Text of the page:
Next up was a visit to the Country Music Hall of Fame and Museum. Rudy dropped us off out front and told us to meet him back there in an hour. Some fellow passengers grumbled that an hour wasn’t enough to see everything, and I might have agreed since the Museum is so big, but I’d had my fill of country music at the Ryman and thought an hour would be plenty of time.

It was enough time for me, but country music fans could easily spend hours looking at the exhibits, listening to historic recordings or just browsing through thousands of platinum, gold and silver records that line the walls.

The architecture of the Hall of Fame and Museum is not what you’d call understated, but it is elegant and rich. It’s also true to its roots both musically and geographically. Taking its cue from the music, the façade of the building looks like a piano keyboard, with windows lined up to look like the black keys. The right side of the building arches upward, paying homage to a 1950s Cadillac fin. With the Rotunda on the left and the building curving to the right, the entire complex is shaped like a bass clef.

Inside the Museum, we were directed to start our tour on the third floor and work our way back down to the lobby. We piled into an elevator decorated to look like the inside of a barn … another nod to country music’s roots, and started the tour when the doors opened.

“Sing Me Back Home,” one of the Museum’s permanent exhibits, starts with the evolution of country music as far back as the 19th century and continuing through to today’s country artists. The two-floor exhibit features display cabinets filled with memorabilia and history. Listening booths offer a rare opportunity to listen to crackling old recordings of country music’s earliest creators, and touch-screen kiosks let visitors “interview” their favorite musicians with pre-recorded answers to a surprisingly in-depth set of questions.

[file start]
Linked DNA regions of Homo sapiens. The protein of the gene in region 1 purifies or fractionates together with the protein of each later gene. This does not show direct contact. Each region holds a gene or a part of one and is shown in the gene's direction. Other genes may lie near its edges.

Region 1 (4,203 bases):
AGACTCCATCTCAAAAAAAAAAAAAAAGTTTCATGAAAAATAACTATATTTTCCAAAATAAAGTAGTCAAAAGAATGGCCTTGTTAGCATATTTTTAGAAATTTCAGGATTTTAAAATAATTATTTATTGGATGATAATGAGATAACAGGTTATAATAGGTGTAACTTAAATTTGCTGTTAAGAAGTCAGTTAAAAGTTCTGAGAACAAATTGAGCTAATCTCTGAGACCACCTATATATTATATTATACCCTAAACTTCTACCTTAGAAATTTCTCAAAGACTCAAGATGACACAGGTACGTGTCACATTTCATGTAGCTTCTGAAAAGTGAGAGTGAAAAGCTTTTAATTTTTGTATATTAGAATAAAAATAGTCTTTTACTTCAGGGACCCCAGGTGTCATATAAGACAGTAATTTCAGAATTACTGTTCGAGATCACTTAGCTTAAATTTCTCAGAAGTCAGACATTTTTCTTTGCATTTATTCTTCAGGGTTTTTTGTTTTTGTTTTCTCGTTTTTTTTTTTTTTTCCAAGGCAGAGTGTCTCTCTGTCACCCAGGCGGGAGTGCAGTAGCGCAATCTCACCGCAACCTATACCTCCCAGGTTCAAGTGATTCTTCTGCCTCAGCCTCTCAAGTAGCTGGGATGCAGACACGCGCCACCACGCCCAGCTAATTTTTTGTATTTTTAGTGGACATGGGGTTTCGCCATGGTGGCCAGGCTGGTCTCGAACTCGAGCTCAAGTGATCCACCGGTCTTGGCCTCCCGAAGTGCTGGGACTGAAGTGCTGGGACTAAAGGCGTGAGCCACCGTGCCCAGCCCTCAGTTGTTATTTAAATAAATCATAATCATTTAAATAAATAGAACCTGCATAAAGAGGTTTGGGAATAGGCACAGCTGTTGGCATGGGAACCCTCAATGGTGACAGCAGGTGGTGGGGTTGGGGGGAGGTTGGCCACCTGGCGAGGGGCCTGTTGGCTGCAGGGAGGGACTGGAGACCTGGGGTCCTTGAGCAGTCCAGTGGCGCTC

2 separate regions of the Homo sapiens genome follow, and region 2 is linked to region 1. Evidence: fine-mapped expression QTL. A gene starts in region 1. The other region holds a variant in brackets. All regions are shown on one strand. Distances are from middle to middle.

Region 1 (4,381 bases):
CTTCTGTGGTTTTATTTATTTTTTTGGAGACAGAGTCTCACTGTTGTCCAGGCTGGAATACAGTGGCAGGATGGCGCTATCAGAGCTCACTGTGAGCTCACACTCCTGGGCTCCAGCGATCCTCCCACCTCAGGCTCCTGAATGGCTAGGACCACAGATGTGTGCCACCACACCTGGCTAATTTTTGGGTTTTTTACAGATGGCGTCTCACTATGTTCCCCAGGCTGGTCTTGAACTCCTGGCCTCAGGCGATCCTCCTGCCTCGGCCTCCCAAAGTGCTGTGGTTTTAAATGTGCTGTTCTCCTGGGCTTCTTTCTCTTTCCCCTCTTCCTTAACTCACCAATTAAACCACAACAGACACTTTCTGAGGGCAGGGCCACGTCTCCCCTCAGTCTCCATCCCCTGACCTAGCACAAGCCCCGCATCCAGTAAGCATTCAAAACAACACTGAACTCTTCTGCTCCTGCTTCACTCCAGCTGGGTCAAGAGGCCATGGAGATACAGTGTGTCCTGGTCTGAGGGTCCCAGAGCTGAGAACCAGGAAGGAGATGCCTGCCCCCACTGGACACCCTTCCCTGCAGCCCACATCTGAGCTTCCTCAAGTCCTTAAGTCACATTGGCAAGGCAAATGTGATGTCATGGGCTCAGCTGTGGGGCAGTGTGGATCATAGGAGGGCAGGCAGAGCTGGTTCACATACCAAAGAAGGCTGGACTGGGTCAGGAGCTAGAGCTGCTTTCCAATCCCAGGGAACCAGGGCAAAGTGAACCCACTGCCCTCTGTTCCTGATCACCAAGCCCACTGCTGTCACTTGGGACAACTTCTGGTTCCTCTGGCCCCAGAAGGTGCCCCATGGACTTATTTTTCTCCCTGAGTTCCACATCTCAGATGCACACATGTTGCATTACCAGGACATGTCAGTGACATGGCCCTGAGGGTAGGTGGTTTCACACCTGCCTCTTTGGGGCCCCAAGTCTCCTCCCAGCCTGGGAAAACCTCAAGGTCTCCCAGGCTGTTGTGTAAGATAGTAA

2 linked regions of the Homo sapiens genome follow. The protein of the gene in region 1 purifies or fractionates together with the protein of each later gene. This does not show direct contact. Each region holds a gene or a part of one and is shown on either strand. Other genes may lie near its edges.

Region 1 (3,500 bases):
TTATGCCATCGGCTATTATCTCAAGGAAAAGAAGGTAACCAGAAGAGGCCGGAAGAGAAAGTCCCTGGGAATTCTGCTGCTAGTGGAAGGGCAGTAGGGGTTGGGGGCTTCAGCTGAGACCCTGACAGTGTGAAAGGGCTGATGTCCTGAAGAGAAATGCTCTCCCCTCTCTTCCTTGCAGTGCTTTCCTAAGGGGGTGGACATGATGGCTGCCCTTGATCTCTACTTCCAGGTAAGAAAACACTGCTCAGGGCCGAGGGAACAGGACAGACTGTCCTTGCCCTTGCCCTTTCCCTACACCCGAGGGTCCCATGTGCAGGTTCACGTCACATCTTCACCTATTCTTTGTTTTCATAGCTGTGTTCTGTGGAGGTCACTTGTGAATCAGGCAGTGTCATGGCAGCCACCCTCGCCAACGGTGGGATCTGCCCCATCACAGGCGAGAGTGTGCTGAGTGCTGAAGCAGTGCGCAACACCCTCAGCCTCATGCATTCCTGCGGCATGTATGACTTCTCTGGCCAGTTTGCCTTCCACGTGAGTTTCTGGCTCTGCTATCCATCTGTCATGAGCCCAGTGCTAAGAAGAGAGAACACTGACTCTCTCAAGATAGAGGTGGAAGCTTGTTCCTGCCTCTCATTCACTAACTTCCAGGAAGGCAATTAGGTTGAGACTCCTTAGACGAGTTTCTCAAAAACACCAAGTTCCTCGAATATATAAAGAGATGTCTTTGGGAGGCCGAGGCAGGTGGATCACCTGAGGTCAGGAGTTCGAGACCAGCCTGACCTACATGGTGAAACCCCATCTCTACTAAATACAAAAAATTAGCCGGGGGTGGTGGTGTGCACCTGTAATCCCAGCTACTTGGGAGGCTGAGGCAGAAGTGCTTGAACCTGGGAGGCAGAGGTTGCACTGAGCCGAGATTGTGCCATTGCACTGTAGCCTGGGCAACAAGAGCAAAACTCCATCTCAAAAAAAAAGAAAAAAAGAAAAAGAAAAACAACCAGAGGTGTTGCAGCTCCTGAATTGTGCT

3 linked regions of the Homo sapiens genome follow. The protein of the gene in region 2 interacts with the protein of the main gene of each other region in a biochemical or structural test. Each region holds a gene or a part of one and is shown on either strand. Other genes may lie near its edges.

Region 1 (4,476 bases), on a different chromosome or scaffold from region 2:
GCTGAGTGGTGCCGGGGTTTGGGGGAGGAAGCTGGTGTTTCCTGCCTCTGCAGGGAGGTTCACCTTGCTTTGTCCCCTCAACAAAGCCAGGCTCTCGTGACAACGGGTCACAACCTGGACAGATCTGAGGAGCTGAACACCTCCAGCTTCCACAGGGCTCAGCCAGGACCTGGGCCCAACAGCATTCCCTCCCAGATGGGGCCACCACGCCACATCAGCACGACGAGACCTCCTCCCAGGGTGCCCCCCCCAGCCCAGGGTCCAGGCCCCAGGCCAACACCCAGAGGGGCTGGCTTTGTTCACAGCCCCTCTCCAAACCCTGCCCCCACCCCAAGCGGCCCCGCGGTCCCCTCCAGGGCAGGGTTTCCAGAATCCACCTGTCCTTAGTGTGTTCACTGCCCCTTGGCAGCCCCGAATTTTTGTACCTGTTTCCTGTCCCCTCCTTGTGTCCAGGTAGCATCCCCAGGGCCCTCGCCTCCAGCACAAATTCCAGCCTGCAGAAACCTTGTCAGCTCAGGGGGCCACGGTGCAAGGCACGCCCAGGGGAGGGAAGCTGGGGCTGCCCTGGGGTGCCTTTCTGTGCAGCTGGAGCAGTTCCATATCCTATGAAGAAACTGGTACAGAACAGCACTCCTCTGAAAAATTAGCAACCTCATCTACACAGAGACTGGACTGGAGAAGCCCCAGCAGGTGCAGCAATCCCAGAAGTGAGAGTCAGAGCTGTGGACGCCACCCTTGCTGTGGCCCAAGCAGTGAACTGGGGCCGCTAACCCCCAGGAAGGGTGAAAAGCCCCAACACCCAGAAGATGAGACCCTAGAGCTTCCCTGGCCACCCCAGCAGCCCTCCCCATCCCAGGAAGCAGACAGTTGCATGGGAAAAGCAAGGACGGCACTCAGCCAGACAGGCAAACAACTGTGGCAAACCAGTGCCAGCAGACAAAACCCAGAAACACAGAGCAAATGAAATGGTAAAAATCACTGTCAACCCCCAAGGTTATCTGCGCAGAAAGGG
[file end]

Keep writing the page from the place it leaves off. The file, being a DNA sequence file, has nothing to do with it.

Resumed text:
Elvis Presley's Gold Piano

Further along the exhibit is a seemingly endless collection of everything Country: Elvis Presley’s gold piano, a very beat-up Martin Guitar belonging to Johnny Cash, and Hank Williams’ custom-made cowboy boots.

Speaking of Hank Williams, the Museum gives a surprising amount of space to the seemingly endless collection of Williams’ wives, supposed wives, children, step-children, unrecognized children, grandchildren, etc., and that was only three generations. That’s in addition to “Family Tradition,” a temporary exhibit on the Williams’ family legacy. It is true that Hank Williams had a huge impact on country music, but even in light of that, I thought the exhibit was a little Jerry Springer-esque and gossipy, and I quickly lost interest.

Walking along the top two floors of the museum, we were able to look into the Frist Library, a two-floor, glass enclosed archive of historical photographs, recordings, films, sheet music, newspapers and more. The Frist Library and Archive is the branch of the Museum that acquires, documents and preserves country music history and makes it available to the public.

In another architectural nod to country music’s geographical roots, the walk down to the main floor follows a long waterfall made of stone from East Tennessee and the flooring is made from southern yellow pine from Mississippi, Alabama, and Georgia.

The main floor is home to the Hall of Fame Rotunda, where 108 inductees are honored with brass plaques featuring their names, faces and accomplishments. The inscription, “Will the Circle Be Unbroken,” from the Carter Family hymn wraps around the room and offers a hopeful link between the long history of country music and its growing future.

We finished our Nashville tour on a low note with a visit to Legends Corner, a famous (I’m not so sure) Broadway honky-tonk. We were herded off the bus and hustled inside for a soft drink and serenade. An earlier tour group was already there, so we settled for bar seating. The serenading was done by a local performer, whose name I’ve forgotten. He had a decent voice and it was nice to get a free soda, but with all the important names and places we had seen on our tour, I felt like we’d had an authentic Nashville experience. This final stop seemed a little too forced and it was a disappointing end to a really interesting tour.